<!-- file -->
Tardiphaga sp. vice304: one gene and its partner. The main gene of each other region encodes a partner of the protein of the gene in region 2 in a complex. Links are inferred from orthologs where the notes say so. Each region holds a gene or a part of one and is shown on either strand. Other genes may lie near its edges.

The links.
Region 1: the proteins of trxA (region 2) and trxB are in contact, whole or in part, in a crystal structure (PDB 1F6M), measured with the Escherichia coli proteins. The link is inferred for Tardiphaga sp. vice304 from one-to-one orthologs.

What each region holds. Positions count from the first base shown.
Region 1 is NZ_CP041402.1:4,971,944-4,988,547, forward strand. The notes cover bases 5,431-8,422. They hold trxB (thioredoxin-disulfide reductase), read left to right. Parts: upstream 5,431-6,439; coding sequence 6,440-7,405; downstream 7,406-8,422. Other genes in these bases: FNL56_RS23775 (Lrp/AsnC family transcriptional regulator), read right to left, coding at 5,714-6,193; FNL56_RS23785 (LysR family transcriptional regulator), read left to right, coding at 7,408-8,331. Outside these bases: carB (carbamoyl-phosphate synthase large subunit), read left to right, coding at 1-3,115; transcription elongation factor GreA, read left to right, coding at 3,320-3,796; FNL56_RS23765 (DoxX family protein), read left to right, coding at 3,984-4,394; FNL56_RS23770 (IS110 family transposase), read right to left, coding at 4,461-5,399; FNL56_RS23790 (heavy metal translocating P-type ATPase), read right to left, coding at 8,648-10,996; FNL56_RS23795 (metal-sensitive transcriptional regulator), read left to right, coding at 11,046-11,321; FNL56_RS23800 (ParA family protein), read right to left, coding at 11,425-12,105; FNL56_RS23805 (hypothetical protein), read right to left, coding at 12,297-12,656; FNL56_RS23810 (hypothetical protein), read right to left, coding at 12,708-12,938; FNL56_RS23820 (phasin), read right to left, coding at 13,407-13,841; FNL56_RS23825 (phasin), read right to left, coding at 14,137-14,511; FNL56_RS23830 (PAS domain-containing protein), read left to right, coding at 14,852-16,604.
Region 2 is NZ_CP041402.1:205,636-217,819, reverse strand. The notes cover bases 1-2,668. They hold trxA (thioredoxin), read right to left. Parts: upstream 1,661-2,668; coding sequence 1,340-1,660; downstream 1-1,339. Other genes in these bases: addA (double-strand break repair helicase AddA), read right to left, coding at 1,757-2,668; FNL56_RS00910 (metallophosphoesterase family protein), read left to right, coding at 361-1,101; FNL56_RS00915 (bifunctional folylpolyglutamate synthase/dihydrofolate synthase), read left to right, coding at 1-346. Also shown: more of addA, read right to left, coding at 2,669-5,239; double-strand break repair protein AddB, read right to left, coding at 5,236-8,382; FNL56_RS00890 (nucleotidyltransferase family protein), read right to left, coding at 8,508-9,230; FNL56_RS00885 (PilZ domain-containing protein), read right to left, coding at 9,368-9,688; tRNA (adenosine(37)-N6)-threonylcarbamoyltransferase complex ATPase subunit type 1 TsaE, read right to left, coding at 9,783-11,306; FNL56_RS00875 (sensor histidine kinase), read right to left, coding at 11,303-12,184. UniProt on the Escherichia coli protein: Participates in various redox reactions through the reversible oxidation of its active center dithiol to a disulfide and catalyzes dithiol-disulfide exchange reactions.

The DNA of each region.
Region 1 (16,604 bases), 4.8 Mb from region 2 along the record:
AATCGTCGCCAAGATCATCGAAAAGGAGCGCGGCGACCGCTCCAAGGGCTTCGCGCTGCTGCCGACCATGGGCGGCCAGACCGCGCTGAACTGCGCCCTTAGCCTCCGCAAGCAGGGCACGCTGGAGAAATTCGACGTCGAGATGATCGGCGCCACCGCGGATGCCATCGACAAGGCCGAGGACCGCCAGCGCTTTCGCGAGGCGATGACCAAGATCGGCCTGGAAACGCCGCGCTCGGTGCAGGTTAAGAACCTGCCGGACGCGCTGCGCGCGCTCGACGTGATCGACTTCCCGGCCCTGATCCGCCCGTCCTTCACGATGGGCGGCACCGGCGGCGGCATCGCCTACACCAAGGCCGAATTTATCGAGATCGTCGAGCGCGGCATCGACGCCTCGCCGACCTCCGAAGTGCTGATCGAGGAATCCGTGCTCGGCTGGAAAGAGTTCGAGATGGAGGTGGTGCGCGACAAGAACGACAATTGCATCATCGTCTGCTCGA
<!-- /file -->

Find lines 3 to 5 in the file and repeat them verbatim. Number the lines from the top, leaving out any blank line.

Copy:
Region 1: the proteins of trxA (region 2) and trxB are in contact, whole or in part, in a crystal structure (PDB 1F6M), measured with the Escherichia coli proteins. The link is inferred for Tardiphaga sp. vice304 from one-to-one orthologs.

What each region holds. Positions count from the first base shown.
Region 1 is NZ_CP041402.1:4,971,944-4,988,547, forward strand. The notes cover bases 5,431-8,422. They hold trxB (thioredoxin-disulfide reductase), read left to right. Parts: upstream 5,431-6,439; coding sequence 6,440-7,405; downstream 7,406-8,422. Other genes in these bases: FNL56_RS23775 (Lrp/AsnC family transcriptional regulator), read right to left, coding at 5,714-6,193; FNL56_RS23785 (LysR family transcriptional regulator), read left to right, coding at 7,408-8,331. Outside these bases: carB (carbamoyl-phosphate synthase large subunit), read left to right, coding at 1-3,115; transcription elongation factor GreA, read left to right, coding at 3,320-3,796; FNL56_RS23765 (DoxX family protein), read left to right, coding at 3,984-4,394; FNL56_RS23770 (IS110 family transposase), read right to left, coding at 4,461-5,399; FNL56_RS23790 (heavy metal translocating P-type ATPase), read right to left, coding at 8,648-10,996; FNL56_RS23795 (metal-sensitive transcriptional regulator), read left to right, coding at 11,046-11,321; FNL56_RS23800 (ParA family protein), read right to left, coding at 11,425-12,105; FNL56_RS23805 (hypothetical protein), read right to left, coding at 12,297-12,656; FNL56_RS23810 (hypothetical protein), read right to left, coding at 12,708-12,938; FNL56_RS23820 (phasin), read right to left, coding at 13,407-13,841; FNL56_RS23825 (phasin), read right to left, coding at 14,137-14,511; FNL56_RS23830 (PAS domain-containing protein), read left to right, coding at 14,852-16,604.